I’ve been a Dylan fan for most my life, and so I was delighted to learn that this year’s Nobel Committee conferred on him the Nobel Prize for Literature – the first time a musician has received the prestigious award. He has been the sweet singer of (North) America for over 50 years, the troubadour beneath our window for three generations, who has managed to both stay true to some indescribable personal essence and yet re-invent himself a dozen times. And then there’s that voice – sinewy, reedy, throaty, cracking, pleading, warning, and inescapably unmistakably his own. You can never hear Dylan and think he’s someone else. Though his songs have been covered, often brilliantly, by multiple artists, from the Beatles to The Band, from Glen Campbell to Pearl Jam, from Clapton to Cash to Cher to Sting to Adele to Hendrix, and a hundred others besides, no one ever does it quite like the bard himself.
But now that the door’s been opened for musicians to receive the Nobel, I’m stumping (what with my massive influence with the committee) for another musician to be considered: Paul Simon. His reign is equal to Dylan’s (Dylan – as a recording artist – debuted in 1962, Simon, along with Art Garfunkel, in 1964). They both, Dylan and Simon, have spent half a century dissecting, documenting, critiquing, and celebrating American culture. They both continue to write music that breaks new ground. They both bring to their craft a poetic sensibility of extraordinary evocativeness. Simon adds to this an exotic musical eclecticism: he has looted virtually every culture’s musical storehouse – calypso, soca, zouk, polka, rumba, conga, mambo, Cajun, blues, bluegrass, soul, rock, folk, lullaby, and on and on – and fused it into something all his own.
As a lyricist, Simon has a knack for metaphor, often taking a commonplace idea and spinning it into something universal, transcendent, metaphysical. Consider 1986’s hit Graceland, which begins as the story of a roadtrip he takes with his 9-year-old son to Elvis’s home in Memphis but ends as a prayer expressing the universal yearning for heaven:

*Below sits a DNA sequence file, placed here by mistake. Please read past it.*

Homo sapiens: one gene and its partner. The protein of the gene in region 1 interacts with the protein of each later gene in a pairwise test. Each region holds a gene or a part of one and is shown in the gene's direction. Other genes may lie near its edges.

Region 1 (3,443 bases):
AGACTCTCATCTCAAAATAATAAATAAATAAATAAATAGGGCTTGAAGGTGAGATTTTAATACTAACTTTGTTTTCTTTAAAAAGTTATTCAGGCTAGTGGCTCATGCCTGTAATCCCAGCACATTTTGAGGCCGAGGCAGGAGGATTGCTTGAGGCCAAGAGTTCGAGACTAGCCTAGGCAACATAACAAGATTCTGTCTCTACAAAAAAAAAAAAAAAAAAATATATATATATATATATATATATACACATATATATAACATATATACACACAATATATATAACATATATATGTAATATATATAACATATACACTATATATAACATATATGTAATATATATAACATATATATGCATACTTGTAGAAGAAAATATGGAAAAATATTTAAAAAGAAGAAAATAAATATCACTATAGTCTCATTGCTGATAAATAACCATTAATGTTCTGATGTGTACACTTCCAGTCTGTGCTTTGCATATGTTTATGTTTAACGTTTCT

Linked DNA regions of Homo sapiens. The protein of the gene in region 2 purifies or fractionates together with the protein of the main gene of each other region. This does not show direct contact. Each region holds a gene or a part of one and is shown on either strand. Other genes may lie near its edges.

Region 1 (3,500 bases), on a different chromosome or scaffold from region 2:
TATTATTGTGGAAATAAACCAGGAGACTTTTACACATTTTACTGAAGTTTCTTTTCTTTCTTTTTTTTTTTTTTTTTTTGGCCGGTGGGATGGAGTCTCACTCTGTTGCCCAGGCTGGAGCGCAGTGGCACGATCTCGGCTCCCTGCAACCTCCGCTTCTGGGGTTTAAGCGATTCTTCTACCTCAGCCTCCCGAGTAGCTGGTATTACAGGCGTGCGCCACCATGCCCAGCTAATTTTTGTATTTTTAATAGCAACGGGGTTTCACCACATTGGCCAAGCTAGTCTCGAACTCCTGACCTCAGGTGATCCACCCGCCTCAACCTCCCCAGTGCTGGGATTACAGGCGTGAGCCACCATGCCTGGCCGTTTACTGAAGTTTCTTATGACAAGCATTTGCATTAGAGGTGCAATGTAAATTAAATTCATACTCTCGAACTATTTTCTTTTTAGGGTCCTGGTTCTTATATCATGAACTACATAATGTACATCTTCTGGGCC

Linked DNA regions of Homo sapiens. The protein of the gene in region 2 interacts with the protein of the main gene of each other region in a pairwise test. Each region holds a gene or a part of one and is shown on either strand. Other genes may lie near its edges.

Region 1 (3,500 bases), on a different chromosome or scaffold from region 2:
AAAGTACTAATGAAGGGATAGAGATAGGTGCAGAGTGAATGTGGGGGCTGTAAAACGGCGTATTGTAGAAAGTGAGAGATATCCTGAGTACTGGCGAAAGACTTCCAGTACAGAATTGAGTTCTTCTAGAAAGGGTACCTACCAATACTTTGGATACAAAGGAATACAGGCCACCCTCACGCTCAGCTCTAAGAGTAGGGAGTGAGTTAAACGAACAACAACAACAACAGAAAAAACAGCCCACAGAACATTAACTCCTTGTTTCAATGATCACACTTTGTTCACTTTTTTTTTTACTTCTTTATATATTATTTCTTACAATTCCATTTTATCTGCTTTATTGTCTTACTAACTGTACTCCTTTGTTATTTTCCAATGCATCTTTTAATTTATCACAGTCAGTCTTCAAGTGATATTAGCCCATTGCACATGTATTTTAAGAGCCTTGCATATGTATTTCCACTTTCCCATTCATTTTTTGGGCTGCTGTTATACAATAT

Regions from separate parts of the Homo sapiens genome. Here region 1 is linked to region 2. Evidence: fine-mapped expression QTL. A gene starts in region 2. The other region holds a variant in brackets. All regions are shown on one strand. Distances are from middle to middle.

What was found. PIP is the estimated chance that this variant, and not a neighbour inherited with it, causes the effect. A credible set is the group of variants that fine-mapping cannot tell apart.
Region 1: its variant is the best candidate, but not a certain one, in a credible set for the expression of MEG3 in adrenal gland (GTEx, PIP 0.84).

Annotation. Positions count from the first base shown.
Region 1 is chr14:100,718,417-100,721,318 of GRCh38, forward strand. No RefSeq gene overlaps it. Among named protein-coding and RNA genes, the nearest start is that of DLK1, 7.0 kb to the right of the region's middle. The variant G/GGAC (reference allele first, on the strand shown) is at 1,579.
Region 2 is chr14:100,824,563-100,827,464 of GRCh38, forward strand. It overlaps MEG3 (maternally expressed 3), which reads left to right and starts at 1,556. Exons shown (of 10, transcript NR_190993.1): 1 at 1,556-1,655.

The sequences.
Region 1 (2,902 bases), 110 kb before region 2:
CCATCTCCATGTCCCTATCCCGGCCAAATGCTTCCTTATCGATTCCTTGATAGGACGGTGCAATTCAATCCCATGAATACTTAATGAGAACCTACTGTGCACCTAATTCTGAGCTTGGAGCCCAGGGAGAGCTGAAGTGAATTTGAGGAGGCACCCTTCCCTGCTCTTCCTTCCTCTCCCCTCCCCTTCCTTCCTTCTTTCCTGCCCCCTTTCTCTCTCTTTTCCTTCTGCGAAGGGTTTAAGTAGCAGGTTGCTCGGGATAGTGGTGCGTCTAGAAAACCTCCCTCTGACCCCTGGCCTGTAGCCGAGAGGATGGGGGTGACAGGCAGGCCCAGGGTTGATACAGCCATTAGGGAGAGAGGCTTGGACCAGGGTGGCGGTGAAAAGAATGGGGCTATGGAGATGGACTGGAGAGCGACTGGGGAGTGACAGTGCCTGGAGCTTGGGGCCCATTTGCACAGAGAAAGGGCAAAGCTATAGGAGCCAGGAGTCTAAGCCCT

I’m going to Graceland, Graceland
in Memphis Tennessee
I’m going to Graceland.
Poor boys and pilgrims and families
and we’re all going to Graceland.
And I maybe obliged to defend
every love, every ending,
or maybe there’s no obligation now.
Maybe I’ve reason to believe
we all will be received in Graceland.
Or consider his newest hit, Wristband. It starts as a personal complaint about being turned back from a club in which he himself is playing the music:
Wristband, my man,
You’ve got to have a wristband,
And if you don’t have a wristband
You don’t get through the door.
But it moves from there into a prophetic warning about the widening gap between the haves and have-nots:
The riots started slowly
with the homeless and the lowly
and they spread into the heartland
towns that never get a wristband
kids that can’t afford the cool brand
whose anger is a shorthand
for you’ll never a get a wristband
and if you don’t have a wristband
you can’t get through the door.
And this from a man who just turned, last week, 75.
For 50 years Simon, like Dylan, has been our balladeer, our troubadour, our minstrel. He has given voice, often accompanied by infectious hooks and beats and rhythms, to our heartaches and myopia, our longings and our losses, our bigotries, our absurdities, our fears, our hopes, our moments of greatness. Listening to him is often for me a more spiritual experience than listening to worship music or sermons. It confirms hunches, evokes old grudges I thought I’d long ago dealt with, imparts wisdom for things I find bewildering, awakens hunger for things unseen. It faces me with myself, both rebuking me and welcoming me. I want to stop beating myself up, and yet I want to stop making excuses for why I am the way I am. His music makes me want to live better than I do, which is to say, more honestly and faithfully and generously.
Consider this my memo to the Nobel Committee: I think all that deserves a prize.